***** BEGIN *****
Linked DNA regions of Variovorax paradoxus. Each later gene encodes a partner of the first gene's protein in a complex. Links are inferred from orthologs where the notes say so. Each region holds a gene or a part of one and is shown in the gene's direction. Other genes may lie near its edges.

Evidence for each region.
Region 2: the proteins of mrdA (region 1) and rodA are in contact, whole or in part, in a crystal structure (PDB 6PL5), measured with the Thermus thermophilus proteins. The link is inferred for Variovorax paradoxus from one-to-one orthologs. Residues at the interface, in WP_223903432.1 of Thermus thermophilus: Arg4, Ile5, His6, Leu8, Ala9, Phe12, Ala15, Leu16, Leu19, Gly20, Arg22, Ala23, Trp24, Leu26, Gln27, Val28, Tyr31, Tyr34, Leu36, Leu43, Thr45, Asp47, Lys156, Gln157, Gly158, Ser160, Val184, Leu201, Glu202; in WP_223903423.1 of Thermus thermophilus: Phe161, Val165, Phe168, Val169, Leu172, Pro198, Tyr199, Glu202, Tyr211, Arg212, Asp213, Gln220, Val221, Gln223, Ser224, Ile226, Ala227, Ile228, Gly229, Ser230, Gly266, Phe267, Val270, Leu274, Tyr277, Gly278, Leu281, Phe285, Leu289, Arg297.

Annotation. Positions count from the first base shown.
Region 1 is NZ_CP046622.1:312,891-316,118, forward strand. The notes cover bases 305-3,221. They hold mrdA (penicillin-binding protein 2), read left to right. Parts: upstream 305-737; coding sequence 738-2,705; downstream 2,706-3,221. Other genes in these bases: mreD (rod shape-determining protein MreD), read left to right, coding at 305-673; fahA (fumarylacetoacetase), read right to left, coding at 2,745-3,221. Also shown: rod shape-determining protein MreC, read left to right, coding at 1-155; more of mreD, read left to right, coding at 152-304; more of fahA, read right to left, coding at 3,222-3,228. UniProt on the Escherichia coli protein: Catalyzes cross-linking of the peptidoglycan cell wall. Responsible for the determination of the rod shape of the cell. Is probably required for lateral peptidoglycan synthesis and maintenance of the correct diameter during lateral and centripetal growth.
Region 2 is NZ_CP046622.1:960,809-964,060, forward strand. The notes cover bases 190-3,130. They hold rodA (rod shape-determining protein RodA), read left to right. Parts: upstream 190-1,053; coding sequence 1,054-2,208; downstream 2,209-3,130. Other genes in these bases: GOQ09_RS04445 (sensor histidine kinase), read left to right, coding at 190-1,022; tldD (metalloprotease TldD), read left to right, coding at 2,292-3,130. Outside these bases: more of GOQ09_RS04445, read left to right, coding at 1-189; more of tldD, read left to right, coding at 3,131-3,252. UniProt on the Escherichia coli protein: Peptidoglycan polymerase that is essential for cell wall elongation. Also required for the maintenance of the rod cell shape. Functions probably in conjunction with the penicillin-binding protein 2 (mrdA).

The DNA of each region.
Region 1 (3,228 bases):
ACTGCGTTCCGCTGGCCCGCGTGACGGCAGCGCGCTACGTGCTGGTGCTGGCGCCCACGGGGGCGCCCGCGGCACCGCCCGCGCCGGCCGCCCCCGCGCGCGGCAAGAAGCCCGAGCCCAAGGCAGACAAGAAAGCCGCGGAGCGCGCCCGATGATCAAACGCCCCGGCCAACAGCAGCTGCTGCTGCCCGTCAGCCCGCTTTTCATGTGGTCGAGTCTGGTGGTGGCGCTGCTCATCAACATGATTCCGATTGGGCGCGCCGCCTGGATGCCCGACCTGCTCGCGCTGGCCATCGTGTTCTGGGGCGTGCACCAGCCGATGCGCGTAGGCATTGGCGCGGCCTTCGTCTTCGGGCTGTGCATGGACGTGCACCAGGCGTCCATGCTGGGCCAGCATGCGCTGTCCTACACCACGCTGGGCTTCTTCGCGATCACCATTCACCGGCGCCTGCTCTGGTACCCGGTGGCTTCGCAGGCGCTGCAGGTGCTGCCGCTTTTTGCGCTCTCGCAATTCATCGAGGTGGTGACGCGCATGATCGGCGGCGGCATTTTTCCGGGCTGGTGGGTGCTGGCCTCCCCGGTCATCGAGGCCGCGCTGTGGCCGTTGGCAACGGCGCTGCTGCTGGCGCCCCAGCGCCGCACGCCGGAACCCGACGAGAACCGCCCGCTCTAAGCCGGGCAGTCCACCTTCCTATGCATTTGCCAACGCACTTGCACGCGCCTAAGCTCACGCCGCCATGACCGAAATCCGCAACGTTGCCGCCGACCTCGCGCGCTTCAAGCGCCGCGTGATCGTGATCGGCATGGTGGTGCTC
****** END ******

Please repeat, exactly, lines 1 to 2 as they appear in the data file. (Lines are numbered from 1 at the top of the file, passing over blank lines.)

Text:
Linked DNA regions of Variovorax paradoxus. Each later gene encodes a partner of the first gene's protein in a complex. Links are inferred from orthologs where the notes say so. Each region holds a gene or a part of one and is shown in the gene's direction. Other genes may lie near its edges.

Evidence for each region.